I had the privilege of knowing John Wilson for many years and of serving with him on various committees. His contributions to debates were always well informed, eloquent and given in his particular staccato style. No person in my 32 years in Dáil Éireann has ever whipped a pair of spectacles off his face as fast as John Wilson. No film star ever drew a six gun with the speed of retort of the Wilson glasses. Much of what is said in the House is Greek to many, but this was literally so in John Wilson's case. He was a distinguished linguist and livened up many dull days in the Dáil. His jousts in Latin and Greek with Deputy Dick Burke, who preferred to be called Richard, were eloquent in the extreme. Whether they were talking about a two-teacher primary school in a remote part of a constituency or a major school development, the Wilson-Burke debates were a joy to behold. One might not know Agamemnon from Achilles or whether he was praising one or burying one, but he had his own way of doing so.
When he passed on we lost an esteemed colleague and some of us lost a good friend. His wife, Ita, and his children lost not only a loving husband but an adored and adoring father. John, Claire, Siobhán, Lucy, Maria and all his grandchildren were truly blessed to have such a father and grandfather. His brothers and sisters will grieve his loss in their lives. In their presence today, I am proud to be involved in this tribute to the memory of a man who lit up their lives in so many ways.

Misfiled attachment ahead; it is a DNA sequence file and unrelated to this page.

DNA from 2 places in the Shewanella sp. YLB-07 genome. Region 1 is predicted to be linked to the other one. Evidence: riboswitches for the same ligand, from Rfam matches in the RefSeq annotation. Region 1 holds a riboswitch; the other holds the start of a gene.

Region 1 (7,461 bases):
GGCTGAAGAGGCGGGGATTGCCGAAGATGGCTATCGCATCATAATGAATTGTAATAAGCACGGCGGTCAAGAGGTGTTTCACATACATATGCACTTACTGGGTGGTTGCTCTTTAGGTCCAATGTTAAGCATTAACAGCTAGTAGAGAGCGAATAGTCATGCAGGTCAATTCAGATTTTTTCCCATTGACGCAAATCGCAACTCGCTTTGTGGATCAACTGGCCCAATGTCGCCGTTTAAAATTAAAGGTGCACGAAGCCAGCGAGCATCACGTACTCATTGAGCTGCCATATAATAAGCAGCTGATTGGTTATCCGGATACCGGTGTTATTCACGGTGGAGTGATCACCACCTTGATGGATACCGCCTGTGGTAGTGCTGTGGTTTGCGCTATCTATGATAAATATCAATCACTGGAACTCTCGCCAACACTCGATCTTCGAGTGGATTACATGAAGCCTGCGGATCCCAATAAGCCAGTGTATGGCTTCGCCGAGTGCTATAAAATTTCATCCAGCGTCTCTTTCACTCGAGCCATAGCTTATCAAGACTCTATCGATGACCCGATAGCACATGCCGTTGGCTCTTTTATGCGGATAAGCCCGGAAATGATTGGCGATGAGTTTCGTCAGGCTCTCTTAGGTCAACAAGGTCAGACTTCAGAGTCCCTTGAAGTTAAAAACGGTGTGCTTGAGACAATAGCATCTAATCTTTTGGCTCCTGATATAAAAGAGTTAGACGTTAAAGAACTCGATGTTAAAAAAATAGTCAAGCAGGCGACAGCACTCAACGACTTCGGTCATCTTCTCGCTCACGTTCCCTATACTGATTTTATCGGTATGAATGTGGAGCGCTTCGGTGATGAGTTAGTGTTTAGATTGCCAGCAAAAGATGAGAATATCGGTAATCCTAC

John Wilson was a towering figure in Cavan politics for many years. He exuded energy and the power that comes from people of deep conviction in their beliefs. He departed this world 210 years, to the day, after Edmund Burke, whom he greatly admired and often quoted. Edmund Burke wrote:
It is by imitation far more than by precept that we learn everything. What we learn thus we acquire, not only more efficiently but more pleasantly. This forms our manners, our opinions, our lives.
That was a lesson John Wilson knew, lived and taught by example. Go ndéana Dia grásta ar a anam dílis.